Some states are also in the process of changing their alimony laws. Kansas, Massachusetts, and Texas all restrict alimony and support cases to a period where the money is used to help the lower-earning spouse get on track financially or to send them to school.
It recognizes that creating two new households out of one is financially costly and that both should have the opportunity to maintain living standards, particularly when the two former spouses intend to co-parent.
These states suggest that everyone can work, and so they should earn their own money after the divorce.
Some exceptions are included. Long-term spousal support is still sometimes available to couples divorcing in their retirement years or when the lower-earning spouse is disabled.
Additional changes in law attempt to make the system fairer for the paying spouse. For example, New York brought in new spousal support laws in 2016 that limited payments according to the duration of a marriage. It also restricts a court’s ability to set maintenance amounts according to future earning potential, which prevents alimony payments from growing as the workers’ earnings do.
When Might I Have to Pay Spousal Support?
Spousal support isn’t as universal as the media makes it sound. If you live in a state that’s recently reformed its alimony laws, it’s likely you’ll need to fight for alimony payments.
To understand when spousal support becomes relevant in a case, let’s return to the purpose of alimony. Alimony isn’t a reward for marrying a high earner or a consolation prize for a divorce.
Alimony exists to limit the economic effects of divorce for lower-earning spouses and avoid unfair circumstances. It exists so that if one spouse quit their job to care for children, they aren’t left out on the street when they get a divorce.
The purpose of alimony is to give the lower-earning spouse time to gain the skills and employment they need to maintain their standard of living.
Alimony amounts used to be determined by what the high-earning spouse brought home, but thanks to the Uniform Marriage and Divorce Act, judges now look at:
- Age and physical, emotional, and condition of each spouse
- Length of time support is sought for
- Standard of living when they were married
- Length of the marriage contract
- Ability to pay
Awards vary by state and by the court, but if you earn significantly more than your spouse and you’re unwilling to help them set up a new household without court-mandated payments, then you may be sued for spousal support. To calculate your alimony in NJ here is your Alimony calculator NJ
What If My Ex-Spouse Was Abusive?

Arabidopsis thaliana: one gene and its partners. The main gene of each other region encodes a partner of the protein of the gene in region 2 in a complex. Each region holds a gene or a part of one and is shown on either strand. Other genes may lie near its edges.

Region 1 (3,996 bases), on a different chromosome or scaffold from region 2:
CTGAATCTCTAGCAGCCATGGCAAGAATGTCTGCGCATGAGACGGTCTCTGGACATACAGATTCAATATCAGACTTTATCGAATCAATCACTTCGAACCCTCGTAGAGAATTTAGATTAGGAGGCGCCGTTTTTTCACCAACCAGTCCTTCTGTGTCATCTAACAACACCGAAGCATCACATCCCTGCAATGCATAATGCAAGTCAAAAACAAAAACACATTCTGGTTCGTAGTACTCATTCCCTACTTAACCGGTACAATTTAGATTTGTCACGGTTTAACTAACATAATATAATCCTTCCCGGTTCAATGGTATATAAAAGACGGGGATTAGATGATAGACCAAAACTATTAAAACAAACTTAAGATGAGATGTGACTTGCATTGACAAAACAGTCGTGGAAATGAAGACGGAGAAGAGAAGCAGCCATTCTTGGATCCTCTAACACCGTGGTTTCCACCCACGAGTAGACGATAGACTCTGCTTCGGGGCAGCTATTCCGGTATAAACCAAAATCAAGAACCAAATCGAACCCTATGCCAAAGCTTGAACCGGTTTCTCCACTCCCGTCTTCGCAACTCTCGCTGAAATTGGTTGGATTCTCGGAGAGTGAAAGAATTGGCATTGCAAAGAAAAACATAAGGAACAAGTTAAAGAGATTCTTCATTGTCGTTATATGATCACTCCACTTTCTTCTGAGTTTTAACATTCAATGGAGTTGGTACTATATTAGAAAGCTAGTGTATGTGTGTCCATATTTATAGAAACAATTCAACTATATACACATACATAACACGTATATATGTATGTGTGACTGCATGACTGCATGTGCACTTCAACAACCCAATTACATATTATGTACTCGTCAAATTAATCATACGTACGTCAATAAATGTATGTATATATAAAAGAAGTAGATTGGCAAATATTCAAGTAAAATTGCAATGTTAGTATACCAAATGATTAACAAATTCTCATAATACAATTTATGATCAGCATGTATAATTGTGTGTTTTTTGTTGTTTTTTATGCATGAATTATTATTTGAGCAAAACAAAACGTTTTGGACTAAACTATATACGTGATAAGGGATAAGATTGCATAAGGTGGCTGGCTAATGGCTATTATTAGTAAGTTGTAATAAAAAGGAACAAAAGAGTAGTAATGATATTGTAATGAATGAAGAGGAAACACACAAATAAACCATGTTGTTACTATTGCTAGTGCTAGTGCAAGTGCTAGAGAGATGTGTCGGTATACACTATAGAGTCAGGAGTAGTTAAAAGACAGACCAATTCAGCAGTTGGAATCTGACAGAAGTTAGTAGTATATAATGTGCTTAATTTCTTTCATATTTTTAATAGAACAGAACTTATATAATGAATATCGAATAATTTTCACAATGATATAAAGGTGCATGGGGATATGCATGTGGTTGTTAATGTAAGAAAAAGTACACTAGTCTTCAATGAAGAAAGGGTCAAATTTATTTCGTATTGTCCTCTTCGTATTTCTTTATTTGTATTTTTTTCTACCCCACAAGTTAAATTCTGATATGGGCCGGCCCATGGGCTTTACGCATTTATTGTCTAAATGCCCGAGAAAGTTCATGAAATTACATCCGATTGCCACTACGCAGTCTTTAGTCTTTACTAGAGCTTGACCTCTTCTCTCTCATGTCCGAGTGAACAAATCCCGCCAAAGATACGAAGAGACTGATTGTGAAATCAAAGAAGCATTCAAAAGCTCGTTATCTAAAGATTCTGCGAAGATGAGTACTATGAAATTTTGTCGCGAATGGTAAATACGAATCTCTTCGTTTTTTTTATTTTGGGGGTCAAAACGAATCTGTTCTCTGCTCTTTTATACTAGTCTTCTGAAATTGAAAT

If you’re divorcing from an abusive spouse, things change.
Because of the change in attitudes about divorce, a no-fault divorce may be your only option in your state. In a no-fault divorce, you can’t cite domestic violence as grounds for divorce. However, you may still introduce it into evidence.
Abuse affects spousal support primarily when the abused spouse was financially abused.
Financial abuse is a type of emotional abuse and it takes many forms, but the underlying intent remains similar in many cases: one spouse uses the couple’s money to prevent the other from leaving. Some signs of abuse include:
- Micromanaging finances
- Cutting off access to liquid acids (taking away debit card, changing online banking passwords, removing names from accounts)
- Preventing a partner from earning money
- Providing a strict “allowance”
- Demanding repayment for household purchases
- Spending money on personal purchases and not providing for joint purchases
When a court sees financially abusive spouses, it often denies any alimony asked of the abused. Some states, like California, directly prevent you from having to pay spousal support to an abusive spouse.
If you’re going through a divorce with an abusive spouse, you may choose a criminal lawyer like The Benari Law Group
Do I Have to Pay Spousal Support?
If a judge mandates spousal support, you must pay for it.
However, spousal support doesn’t come with the same legal teeth as child support. Parents who fail to pay court-ordered child support may see their wages garnished or experience other forms of legal recourse.
The only way to force your ex to pay alimony is by holding them in contempt of court.
Spousal Support Isn’t What You Think
There’s no difference between paying alimony vs spousal support, but the whole concept has evolved significantly over the years. You’re less likely than ever to be on the hook for your ex’s finances compared to a generation ago, and if you’re a man, you’re more likely to receive support if you’re the low-earning spouse.
Are you seeking spousal support or hoping to get out of your payments? Visit our divorce lawyer directory to learn about your options.